From a practical side, Life Remotely’s spice rubs and marinades area appealing for the ease of tweaking them to fit your needs as well as their versatility. For example, I added baby portobellas to the grilled potatoes and I used that same sauce for grilled asparagus. I also substituted agave for honey and sugar as sweeteners since that’s what I had on hand and I don’t have the car space to carry everything on a seven-week trip.

You can, of course, get much more involved. Check out their session of cooking a chicken in a vat of mud at Overland Expo. Good times…

Putting it together…

Between Fishpeople Seafood, Living Overland, and Life Remotely, I had a lot of camp cooking thoughts swirling around in my head and it was fairly overwhelming but again, I couldn’t stomach the thought of living on burgers and hot dogs for the next six weeks.

Forks in the Road from Life Remotely
Forks in the Road from Life Remotely is available in paperback or e-book.

So I experimented during the rest of my solo time on the trip so hopefully dinners wouldn’t be a disaster by the time Fred and George joined me. I stuck with very simple recipes from the book since I was not in the least prepared for anything more. But it was the wind, hail, and rain throughout my stay at Great Sand Dunes that added the most challenging element to my experimentation and tested my resolve to put more effort into camp cooking.

I was moderately successful but often highly frustrated by the extra challenges to my already limited motivation. I did, however, get to refine my process a little bit before I had to cook for my picky adolescents. I took several approaches throughout the trip, working towards that balance of going simple when I needed to and putting more in when I could. Here’s something of a photo essay of those efforts:

Pick your battles… on a night when you’re prepping to break camp and trying to shoot time-lapses, it’s ok to go for a simple meal. I will say Fishpeople Seafood makes that a very easy choice.
Because camp cooking isn’t challenging enough… hail.
And sometimes it was a simple as adding wild rice to a Fishpeople entree to give me the extra calories I needed after a long day on the trail.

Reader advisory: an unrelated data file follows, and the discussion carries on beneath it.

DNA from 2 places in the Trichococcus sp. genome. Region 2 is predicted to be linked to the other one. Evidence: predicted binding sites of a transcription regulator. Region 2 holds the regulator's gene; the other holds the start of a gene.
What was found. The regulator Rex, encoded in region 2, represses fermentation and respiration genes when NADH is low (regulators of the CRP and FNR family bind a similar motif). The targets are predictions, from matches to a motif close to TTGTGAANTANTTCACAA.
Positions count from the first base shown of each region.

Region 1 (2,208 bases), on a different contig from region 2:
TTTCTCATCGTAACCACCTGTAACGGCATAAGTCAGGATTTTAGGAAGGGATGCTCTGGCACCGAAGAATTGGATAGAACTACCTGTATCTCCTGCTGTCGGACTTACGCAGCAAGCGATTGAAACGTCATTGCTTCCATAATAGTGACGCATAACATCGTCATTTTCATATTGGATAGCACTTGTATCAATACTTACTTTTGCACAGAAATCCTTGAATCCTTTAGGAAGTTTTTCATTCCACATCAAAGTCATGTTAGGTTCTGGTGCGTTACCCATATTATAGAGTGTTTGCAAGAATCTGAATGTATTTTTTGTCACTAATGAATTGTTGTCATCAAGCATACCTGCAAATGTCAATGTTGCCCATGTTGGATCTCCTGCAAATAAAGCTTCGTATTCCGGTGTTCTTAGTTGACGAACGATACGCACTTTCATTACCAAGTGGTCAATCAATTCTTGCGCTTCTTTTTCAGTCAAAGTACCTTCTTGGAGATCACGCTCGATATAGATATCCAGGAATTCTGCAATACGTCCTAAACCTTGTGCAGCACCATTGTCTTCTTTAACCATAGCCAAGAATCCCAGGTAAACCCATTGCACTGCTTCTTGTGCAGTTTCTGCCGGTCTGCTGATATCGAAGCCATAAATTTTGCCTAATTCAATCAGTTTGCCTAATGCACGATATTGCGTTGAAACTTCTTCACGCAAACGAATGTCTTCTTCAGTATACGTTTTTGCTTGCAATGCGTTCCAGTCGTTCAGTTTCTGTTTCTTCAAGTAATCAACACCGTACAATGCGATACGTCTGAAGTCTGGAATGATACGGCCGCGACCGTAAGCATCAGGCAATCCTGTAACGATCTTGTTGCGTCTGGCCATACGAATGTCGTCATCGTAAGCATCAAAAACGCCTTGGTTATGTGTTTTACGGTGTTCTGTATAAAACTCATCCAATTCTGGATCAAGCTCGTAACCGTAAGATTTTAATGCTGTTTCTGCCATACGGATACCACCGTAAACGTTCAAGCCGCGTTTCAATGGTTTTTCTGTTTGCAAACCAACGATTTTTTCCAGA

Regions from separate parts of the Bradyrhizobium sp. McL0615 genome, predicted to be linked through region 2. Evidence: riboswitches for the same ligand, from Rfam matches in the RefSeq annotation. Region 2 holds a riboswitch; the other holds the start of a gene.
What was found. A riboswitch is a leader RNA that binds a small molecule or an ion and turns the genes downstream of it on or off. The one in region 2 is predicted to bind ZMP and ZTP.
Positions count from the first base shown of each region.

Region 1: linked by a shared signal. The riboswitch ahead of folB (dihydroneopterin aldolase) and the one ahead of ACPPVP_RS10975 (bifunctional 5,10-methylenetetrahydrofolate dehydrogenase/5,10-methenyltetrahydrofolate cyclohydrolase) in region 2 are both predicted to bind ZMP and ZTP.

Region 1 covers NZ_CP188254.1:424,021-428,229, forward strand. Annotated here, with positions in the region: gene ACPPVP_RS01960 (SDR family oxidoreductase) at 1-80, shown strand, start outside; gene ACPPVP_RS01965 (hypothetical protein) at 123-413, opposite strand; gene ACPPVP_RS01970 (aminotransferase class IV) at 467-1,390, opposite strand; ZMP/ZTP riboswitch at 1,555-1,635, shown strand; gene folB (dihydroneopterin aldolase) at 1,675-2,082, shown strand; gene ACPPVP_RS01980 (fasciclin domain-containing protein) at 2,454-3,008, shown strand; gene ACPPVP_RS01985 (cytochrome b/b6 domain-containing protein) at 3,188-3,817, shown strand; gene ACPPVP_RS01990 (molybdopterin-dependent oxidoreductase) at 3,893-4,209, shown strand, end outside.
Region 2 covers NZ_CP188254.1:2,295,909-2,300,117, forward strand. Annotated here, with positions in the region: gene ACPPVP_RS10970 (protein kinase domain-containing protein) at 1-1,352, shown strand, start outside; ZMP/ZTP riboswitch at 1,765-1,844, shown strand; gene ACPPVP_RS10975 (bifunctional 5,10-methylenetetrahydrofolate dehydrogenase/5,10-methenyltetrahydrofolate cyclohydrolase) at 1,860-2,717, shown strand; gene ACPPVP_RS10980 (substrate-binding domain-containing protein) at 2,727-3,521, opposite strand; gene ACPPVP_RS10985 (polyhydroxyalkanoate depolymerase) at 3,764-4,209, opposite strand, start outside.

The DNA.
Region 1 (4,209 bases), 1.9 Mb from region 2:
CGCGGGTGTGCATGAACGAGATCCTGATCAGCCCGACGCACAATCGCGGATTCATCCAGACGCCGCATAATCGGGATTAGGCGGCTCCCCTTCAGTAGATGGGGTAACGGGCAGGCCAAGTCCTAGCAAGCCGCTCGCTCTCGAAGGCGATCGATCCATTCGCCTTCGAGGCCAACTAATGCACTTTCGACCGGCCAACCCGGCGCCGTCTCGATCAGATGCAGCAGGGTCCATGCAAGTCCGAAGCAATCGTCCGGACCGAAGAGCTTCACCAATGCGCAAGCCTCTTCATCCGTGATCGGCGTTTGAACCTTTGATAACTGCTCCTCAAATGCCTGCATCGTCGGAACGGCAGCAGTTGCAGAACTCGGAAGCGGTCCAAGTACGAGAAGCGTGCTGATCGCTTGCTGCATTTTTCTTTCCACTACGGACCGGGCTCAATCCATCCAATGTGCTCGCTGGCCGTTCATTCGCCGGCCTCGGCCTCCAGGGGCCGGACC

A late night arriving at camp meant keeping cooking by headlamp which was very manageable with some Fishpeople and quinoa action.
I did get some props from George for the Pork & Pineapple Kebabs. I’ll take it. This simple marinade from Life Remotely added much flavor to camp dinner.
More insane winds at Crater of the Moon made keeping the heat on a simple dinner like BBQ ribs and sweet potatoes challenging.
I took some liberties with the Life Remotely recipes like adding baby portobellas to the Grilled Honey Mustard Potatoes. That worked well and I also used that same sauce for grilled asparagus later on in the trip.
I may be challenged in many camp-cooking arenas but I can make a mean s’more. This is not amateur material. Just sayin’.

Progress…?

So the big picture is that I’m a little more inclined to cook more interesting fare at camp. The recipes Living Overland and Life Remotely have put together tend to keep the challenges of camp cooking in mind so I will definitely be using them on future trips. And many of them lend themselves to some level of pre-trip prep to ease the burden at camp. Along with my new-best-friend, Fishpeople Seafood, camp fare just got much more interesting.

In the end, it’s unlikely I’ll ever go to great culinary extremes in cooking. It’s just not my thing. Given the option, I will happily let others do the cooking…

Truth is, I’ll always appreciate the culinary talents of others over my own… including this delightful burger I snuck off to have during a hail storm at Great Sand Dunes. So much better than anything I’ll ever make!

And now for your moment of green…

Cooking doesn’t excite me. This does.

The Full Monty…

The Pacific Northwest Tour (2014)


2 thoughts on “The Pacific Northwest Tour: Adventures in Cooking

Leave a Reply

Your email address will not be published. Required fields are marked *